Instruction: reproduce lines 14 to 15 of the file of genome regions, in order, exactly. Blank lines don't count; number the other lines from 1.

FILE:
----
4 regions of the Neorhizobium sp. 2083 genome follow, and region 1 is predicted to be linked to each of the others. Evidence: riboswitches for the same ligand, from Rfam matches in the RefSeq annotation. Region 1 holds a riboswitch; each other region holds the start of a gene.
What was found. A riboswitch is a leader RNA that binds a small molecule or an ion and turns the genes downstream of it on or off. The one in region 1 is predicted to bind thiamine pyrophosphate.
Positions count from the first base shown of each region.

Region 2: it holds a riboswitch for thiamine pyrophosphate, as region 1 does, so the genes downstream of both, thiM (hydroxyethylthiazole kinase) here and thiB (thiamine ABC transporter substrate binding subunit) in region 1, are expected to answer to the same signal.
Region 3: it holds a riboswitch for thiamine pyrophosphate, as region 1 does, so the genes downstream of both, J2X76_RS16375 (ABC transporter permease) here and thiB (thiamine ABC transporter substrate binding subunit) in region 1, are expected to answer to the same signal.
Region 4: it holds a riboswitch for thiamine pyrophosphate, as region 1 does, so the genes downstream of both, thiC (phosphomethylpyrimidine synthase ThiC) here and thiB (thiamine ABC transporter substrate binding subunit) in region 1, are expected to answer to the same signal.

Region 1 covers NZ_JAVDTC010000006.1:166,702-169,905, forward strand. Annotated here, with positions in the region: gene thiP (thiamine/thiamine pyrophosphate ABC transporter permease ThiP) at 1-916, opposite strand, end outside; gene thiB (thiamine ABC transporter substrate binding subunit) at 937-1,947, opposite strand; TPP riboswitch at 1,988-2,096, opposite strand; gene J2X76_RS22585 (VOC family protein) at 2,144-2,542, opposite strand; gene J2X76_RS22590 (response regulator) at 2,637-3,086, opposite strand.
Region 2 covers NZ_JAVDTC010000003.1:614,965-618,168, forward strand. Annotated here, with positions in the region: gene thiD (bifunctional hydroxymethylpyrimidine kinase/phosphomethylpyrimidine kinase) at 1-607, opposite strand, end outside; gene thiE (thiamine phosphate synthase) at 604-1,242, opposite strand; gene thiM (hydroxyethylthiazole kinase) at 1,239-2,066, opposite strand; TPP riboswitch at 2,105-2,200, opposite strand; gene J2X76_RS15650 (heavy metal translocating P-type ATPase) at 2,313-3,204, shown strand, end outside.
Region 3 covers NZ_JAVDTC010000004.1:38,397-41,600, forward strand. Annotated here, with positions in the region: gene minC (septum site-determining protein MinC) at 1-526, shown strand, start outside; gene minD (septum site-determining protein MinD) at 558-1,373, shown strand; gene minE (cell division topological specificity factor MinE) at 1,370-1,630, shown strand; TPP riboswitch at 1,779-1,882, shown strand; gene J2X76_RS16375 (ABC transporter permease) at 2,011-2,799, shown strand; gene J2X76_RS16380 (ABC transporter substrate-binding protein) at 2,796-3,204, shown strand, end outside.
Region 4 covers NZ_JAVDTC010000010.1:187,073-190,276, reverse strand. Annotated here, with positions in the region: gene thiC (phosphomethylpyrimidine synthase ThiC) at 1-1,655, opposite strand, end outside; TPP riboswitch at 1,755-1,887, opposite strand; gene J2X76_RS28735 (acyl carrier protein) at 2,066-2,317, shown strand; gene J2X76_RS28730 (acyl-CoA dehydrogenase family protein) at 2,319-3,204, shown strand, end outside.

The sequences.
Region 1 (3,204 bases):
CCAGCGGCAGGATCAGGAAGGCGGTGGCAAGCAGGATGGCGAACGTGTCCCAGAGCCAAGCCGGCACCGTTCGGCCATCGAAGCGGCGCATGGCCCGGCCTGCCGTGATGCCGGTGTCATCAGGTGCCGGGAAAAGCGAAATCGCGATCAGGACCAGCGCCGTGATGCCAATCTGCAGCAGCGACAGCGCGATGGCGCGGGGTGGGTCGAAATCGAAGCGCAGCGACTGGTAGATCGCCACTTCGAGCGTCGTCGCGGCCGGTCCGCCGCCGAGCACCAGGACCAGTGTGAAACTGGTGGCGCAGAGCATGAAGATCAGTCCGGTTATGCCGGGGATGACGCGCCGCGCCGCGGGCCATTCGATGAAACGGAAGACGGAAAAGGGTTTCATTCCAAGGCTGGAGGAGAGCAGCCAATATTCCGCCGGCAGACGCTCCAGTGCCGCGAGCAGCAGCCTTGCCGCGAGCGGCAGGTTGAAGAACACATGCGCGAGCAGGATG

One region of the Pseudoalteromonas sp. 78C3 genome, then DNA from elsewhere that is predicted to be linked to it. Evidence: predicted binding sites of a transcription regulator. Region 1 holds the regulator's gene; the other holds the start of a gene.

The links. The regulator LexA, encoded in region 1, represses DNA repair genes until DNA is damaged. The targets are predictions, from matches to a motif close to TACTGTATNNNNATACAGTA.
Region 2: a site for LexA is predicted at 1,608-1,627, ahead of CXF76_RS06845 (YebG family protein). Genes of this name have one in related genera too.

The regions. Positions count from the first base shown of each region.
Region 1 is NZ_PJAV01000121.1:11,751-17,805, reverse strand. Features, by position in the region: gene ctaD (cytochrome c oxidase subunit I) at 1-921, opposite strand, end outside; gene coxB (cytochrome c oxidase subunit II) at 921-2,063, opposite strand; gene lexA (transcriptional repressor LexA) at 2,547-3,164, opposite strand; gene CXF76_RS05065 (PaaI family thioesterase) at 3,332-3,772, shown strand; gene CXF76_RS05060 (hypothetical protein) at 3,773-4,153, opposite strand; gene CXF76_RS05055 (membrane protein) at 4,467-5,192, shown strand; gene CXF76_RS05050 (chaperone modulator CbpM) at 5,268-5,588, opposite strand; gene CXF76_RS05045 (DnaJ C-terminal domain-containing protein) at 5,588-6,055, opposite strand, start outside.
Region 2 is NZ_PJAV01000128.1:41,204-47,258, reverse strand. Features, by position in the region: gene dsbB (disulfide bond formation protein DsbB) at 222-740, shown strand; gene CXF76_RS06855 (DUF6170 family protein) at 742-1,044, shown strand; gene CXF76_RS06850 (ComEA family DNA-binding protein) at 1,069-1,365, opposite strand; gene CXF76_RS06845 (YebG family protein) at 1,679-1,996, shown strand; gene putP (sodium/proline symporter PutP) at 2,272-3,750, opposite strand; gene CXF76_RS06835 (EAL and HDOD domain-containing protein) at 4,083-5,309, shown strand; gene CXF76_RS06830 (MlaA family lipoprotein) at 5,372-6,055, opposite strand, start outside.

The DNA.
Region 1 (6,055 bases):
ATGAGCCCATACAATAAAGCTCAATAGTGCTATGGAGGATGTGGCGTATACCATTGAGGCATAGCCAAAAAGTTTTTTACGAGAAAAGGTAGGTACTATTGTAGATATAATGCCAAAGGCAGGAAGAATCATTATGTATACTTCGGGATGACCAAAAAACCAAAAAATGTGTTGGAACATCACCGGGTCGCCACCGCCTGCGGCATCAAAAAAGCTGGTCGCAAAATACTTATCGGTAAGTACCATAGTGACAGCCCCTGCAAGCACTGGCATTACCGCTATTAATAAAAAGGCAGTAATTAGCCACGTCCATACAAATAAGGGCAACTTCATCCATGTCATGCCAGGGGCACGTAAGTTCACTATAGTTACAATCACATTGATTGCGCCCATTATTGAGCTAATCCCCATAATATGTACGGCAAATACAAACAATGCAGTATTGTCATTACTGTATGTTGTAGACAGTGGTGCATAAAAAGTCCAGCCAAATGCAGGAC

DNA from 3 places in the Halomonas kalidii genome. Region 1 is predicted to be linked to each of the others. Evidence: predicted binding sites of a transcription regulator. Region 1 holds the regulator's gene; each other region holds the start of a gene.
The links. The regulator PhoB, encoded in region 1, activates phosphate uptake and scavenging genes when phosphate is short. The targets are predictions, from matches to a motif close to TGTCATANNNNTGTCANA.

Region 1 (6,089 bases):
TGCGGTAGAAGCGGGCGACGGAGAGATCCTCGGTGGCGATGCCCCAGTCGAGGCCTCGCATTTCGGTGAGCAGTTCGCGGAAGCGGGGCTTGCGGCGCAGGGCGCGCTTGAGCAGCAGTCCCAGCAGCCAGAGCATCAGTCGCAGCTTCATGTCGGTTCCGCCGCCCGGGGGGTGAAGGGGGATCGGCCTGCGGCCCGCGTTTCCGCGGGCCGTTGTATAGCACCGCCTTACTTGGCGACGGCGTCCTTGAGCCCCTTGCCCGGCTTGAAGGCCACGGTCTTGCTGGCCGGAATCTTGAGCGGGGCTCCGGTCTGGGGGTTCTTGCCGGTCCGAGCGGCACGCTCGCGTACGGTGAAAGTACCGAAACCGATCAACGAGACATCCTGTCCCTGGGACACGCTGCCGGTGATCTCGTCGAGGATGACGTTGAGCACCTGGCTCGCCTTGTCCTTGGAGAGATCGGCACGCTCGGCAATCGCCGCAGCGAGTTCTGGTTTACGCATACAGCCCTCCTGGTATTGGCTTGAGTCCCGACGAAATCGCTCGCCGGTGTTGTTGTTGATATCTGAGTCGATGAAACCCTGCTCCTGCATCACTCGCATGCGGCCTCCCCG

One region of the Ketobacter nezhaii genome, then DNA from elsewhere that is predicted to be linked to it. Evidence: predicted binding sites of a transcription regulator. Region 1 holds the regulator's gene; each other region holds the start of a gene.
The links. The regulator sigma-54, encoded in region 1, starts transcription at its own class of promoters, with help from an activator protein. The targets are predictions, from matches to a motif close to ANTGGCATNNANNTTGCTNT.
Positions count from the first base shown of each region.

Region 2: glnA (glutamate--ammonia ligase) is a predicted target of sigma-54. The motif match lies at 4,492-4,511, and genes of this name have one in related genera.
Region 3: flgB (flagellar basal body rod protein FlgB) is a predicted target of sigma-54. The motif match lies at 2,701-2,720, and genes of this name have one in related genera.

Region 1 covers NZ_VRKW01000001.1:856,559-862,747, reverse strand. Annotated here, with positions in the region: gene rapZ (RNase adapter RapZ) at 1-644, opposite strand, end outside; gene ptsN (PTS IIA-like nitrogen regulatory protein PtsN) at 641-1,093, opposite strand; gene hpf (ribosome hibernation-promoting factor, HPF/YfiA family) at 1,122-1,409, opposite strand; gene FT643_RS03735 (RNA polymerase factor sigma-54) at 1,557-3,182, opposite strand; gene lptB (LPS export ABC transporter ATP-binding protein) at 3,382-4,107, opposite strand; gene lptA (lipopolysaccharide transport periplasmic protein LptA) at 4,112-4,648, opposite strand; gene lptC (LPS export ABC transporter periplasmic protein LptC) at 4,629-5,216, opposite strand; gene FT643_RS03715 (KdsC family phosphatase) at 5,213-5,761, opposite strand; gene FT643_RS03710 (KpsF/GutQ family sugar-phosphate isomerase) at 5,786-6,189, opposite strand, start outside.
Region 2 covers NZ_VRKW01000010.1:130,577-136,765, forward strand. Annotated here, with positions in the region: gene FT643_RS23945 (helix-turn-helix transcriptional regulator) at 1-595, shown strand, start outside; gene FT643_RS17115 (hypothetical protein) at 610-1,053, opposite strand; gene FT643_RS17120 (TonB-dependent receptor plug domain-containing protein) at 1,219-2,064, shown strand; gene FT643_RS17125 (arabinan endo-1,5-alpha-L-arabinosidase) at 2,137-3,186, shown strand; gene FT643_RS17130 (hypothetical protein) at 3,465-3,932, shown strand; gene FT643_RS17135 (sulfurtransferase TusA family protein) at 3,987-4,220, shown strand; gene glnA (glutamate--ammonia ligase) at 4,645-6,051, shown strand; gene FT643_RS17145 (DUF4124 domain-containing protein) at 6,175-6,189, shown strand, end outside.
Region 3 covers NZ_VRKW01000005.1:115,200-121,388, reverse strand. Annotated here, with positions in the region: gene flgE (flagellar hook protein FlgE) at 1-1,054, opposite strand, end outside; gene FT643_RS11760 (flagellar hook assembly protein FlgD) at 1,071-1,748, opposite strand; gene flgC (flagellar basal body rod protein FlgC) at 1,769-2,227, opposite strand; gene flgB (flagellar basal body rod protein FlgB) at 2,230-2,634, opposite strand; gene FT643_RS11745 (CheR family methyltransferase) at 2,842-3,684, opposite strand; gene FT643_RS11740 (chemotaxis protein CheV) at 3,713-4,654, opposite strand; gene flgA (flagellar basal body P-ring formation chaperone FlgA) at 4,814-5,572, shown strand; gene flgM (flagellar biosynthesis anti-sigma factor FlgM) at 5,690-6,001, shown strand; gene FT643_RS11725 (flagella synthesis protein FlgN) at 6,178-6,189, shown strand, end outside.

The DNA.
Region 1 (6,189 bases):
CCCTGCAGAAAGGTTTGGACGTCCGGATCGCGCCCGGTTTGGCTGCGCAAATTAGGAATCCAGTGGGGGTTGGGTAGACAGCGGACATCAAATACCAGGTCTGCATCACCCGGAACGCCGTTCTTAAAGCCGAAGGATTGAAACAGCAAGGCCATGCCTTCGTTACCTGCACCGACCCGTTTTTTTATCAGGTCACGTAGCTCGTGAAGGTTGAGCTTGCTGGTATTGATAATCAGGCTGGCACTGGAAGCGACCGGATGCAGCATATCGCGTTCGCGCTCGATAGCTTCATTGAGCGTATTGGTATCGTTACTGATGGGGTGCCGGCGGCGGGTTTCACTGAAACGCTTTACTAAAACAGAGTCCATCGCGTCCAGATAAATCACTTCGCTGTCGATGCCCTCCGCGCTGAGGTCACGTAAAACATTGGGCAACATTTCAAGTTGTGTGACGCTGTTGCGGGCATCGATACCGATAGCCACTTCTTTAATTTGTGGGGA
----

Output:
One region of the Pseudoalteromonas sp. 78C3 genome, then DNA from elsewhere that is predicted to be linked to it. Evidence: predicted binding sites of a transcription regulator. Region 1 holds the regulator's gene; the other holds the start of a gene.

The links. The regulator LexA, encoded in region 1, represses DNA repair genes until DNA is damaged. The targets are predictions, from matches to a motif close to TACTGTATNNNNATACAGTA.